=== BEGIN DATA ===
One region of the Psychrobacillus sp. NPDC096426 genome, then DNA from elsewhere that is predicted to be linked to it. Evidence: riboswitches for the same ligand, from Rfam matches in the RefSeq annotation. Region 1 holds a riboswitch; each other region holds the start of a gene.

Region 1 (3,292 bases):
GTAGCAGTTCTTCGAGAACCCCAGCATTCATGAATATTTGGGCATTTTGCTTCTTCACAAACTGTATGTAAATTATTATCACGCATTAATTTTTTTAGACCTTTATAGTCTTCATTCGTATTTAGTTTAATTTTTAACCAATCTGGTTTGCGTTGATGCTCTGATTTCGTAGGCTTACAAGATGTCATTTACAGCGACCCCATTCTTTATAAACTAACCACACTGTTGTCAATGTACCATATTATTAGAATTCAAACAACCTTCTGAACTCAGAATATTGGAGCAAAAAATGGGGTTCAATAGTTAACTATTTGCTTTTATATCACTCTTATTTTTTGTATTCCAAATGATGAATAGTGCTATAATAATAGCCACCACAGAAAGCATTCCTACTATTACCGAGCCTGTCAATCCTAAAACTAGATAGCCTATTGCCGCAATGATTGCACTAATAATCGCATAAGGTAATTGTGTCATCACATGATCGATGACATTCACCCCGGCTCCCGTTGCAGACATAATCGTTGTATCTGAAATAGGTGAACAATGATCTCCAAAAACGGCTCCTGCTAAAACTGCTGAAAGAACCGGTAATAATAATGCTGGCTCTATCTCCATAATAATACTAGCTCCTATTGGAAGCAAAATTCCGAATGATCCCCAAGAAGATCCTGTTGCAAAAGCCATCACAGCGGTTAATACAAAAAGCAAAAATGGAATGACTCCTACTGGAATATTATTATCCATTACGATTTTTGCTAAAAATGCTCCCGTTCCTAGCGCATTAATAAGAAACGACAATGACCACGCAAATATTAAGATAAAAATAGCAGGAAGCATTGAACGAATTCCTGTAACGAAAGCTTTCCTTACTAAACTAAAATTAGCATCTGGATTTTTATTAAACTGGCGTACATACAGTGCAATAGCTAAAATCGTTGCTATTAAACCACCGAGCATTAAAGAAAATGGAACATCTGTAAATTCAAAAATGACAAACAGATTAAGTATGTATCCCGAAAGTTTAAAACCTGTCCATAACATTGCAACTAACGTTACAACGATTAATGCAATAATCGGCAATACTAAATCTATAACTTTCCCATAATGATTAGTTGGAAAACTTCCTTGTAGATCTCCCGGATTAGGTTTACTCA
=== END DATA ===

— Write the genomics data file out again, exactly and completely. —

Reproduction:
One region of the Psychrobacillus sp. NPDC096426 genome, then DNA from elsewhere that is predicted to be linked to it. Evidence: riboswitches for the same ligand, from Rfam matches in the RefSeq annotation. Region 1 holds a riboswitch; each other region holds the start of a gene.

Region 1 (3,292 bases):
GTAGCAGTTCTTCGAGAACCCCAGCATTCATGAATATTTGGGCATTTTGCTTCTTCACAAACTGTATGTAAATTATTATCACGCATTAATTTTTTTAGACCTTTATAGTCTTCATTCGTATTTAGTTTAATTTTTAACCAATCTGGTTTGCGTTGATGCTCTGATTTCGTAGGCTTACAAGATGTCATTTACAGCGACCCCATTCTTTATAAACTAACCACACTGTTGTCAATGTACCATATTATTAGAATTCAAACAACCTTCTGAACTCAGAATATTGGAGCAAAAAATGGGGTTCAATAGTTAACTATTTGCTTTTATATCACTCTTATTTTTTGTATTCCAAATGATGAATAGTGCTATAATAATAGCCACCACAGAAAGCATTCCTACTATTACCGAGCCTGTCAATCCTAAAACTAGATAGCCTATTGCCGCAATGATTGCACTAATAATCGCATAAGGTAATTGTGTCATCACATGATCGATGACATTCACCCCGGCTCCCGTTGCAGACATAATCGTTGTATCTGAAATAGGTGAACAATGATCTCCAAAAACGGCTCCTGCTAAAACTGCTGAAAGAACCGGTAATAATAATGCTGGCTCTATCTCCATAATAATACTAGCTCCTATTGGAAGCAAAATTCCGAATGATCCCCAAGAAGATCCTGTTGCAAAAGCCATCACAGCGGTTAATACAAAAAGCAAAAATGGAATGACTCCTACTGGAATATTATTATCCATTACGATTTTTGCTAAAAATGCTCCCGTTCCTAGCGCATTAATAAGAAACGACAATGACCACGCAAATATTAAGATAAAAATAGCAGGAAGCATTGAACGAATTCCTGTAACGAAAGCTTTCCTTACTAAACTAAAATTAGCATCTGGATTTTTATTAAACTGGCGTACATACAGTGCAATAGCTAAAATCGTTGCTATTAAACCACCGAGCATTAAAGAAAATGGAACATCTGTAAATTCAAAAATGACAAACAGATTAAGTATGTATCCCGAAAGTTTAAAACCTGTCCATAACATTGCAACTAACGTTACAACGATTAATGCAATAATCGGCAATACTAAATCTATAACTTTCCCATAATGATTAGTTGGAAAACTTCCTTGTAGATCTCCCGGATTAGGTTTACTCA